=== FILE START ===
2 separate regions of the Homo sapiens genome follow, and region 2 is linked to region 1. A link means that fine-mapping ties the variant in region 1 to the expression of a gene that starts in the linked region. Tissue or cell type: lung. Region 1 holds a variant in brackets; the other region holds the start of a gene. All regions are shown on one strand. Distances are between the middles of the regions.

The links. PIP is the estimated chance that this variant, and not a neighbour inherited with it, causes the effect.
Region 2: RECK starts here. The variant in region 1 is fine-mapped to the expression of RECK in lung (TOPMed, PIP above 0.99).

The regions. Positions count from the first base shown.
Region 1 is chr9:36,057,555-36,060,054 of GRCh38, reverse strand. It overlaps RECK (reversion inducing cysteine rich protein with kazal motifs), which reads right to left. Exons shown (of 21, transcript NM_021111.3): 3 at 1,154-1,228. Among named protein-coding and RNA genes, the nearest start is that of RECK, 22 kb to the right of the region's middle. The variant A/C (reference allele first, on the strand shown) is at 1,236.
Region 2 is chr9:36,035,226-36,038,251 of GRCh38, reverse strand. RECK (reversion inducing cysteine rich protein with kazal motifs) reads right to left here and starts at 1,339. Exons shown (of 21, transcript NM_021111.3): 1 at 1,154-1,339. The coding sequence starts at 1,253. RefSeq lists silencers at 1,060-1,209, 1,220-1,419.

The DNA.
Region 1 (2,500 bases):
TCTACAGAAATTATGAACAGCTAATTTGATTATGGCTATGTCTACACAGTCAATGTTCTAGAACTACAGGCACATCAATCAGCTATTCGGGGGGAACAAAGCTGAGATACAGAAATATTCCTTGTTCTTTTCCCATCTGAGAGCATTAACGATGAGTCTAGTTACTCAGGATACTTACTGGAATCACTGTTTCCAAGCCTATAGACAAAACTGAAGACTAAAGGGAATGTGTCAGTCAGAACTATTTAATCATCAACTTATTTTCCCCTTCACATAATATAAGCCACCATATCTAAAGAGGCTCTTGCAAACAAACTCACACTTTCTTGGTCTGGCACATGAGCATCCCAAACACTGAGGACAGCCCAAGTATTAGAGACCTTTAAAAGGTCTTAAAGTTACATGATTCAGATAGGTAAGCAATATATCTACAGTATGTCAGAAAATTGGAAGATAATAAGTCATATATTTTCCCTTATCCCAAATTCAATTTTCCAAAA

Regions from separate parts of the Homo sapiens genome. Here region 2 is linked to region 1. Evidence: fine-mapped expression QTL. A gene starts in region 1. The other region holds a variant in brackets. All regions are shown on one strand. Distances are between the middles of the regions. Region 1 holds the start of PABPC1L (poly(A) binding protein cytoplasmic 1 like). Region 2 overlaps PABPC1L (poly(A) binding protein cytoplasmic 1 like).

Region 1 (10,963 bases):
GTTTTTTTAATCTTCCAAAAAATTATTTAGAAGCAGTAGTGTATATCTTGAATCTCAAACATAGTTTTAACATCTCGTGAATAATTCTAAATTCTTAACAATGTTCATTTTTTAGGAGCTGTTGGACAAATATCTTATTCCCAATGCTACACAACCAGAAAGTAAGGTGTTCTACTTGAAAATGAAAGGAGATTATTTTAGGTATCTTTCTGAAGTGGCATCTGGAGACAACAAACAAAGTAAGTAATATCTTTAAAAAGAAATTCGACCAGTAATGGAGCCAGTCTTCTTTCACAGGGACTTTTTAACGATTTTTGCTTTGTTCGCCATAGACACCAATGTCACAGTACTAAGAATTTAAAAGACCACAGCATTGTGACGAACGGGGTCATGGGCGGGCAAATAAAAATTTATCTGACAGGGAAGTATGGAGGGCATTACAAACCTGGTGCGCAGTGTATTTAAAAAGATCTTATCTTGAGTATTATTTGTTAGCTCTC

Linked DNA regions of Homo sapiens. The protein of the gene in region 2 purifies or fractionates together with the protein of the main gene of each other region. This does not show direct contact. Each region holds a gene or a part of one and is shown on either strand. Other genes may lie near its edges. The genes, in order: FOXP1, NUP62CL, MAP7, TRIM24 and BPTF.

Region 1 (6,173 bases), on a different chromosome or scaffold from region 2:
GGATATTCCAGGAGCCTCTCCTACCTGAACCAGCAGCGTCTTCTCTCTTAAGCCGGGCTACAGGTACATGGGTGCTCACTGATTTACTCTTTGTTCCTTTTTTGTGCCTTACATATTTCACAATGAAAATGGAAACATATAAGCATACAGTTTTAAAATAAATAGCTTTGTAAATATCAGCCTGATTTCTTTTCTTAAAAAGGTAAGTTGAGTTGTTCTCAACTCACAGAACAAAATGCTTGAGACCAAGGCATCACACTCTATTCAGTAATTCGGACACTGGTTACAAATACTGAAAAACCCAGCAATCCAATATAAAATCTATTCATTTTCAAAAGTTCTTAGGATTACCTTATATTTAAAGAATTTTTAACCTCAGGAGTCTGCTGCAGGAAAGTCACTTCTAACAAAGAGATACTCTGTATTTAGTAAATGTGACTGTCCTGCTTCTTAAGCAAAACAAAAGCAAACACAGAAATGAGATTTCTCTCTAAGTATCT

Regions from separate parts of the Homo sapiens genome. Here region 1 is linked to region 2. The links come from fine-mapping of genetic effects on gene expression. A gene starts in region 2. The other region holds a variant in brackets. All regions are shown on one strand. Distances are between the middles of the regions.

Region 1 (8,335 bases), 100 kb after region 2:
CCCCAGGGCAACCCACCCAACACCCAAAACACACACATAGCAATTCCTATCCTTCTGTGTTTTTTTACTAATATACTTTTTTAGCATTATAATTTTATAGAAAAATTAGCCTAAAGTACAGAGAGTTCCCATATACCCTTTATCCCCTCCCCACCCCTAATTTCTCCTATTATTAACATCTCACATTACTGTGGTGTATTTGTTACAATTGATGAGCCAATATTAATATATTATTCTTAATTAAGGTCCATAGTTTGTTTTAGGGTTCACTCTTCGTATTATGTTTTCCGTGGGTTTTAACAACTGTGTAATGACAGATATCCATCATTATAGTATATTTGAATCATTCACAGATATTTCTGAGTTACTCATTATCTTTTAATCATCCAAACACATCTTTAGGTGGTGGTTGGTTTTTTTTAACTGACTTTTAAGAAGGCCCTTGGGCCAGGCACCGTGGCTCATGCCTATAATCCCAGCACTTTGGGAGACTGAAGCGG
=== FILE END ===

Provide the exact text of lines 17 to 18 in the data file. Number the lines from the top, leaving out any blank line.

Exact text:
Region 1 (8,335 bases), 100 kb after region 2:
CCCCAGGGCAACCCACCCAACACCCAAAACACACACATAGCAATTCCTATCCTTCTGTGTTTTTTTACTAATATACTTTTTTAGCATTATAATTTTATAGAAAAATTAGCCTAAAGTACAGAGAGTTCCCATATACCCTTTATCCCCTCCCCACCCCTAATTTCTCCTATTATTAACATCTCACATTACTGTGGTGTATTTGTTACAATTGATGAGCCAATATTAATATATTATTCTTAATTAAGGTCCATAGTTTGTTTTAGGGTTCACTCTTCGTATTATGTTTTCCGTGGGTTTTAACAACTGTGTAATGACAGATATCCATCATTATAGTATATTTGAATCATTCACAGATATTTCTGAGTTACTCATTATCTTTTAATCATCCAAACACATCTTTAGGTGGTGGTTGGTTTTTTTTAACTGACTTTTAAGAAGGCCCTTGGGCCAGGCACCGTGGCTCATGCCTATAATCCCAGCACTTTGGGAGACTGAAGCGG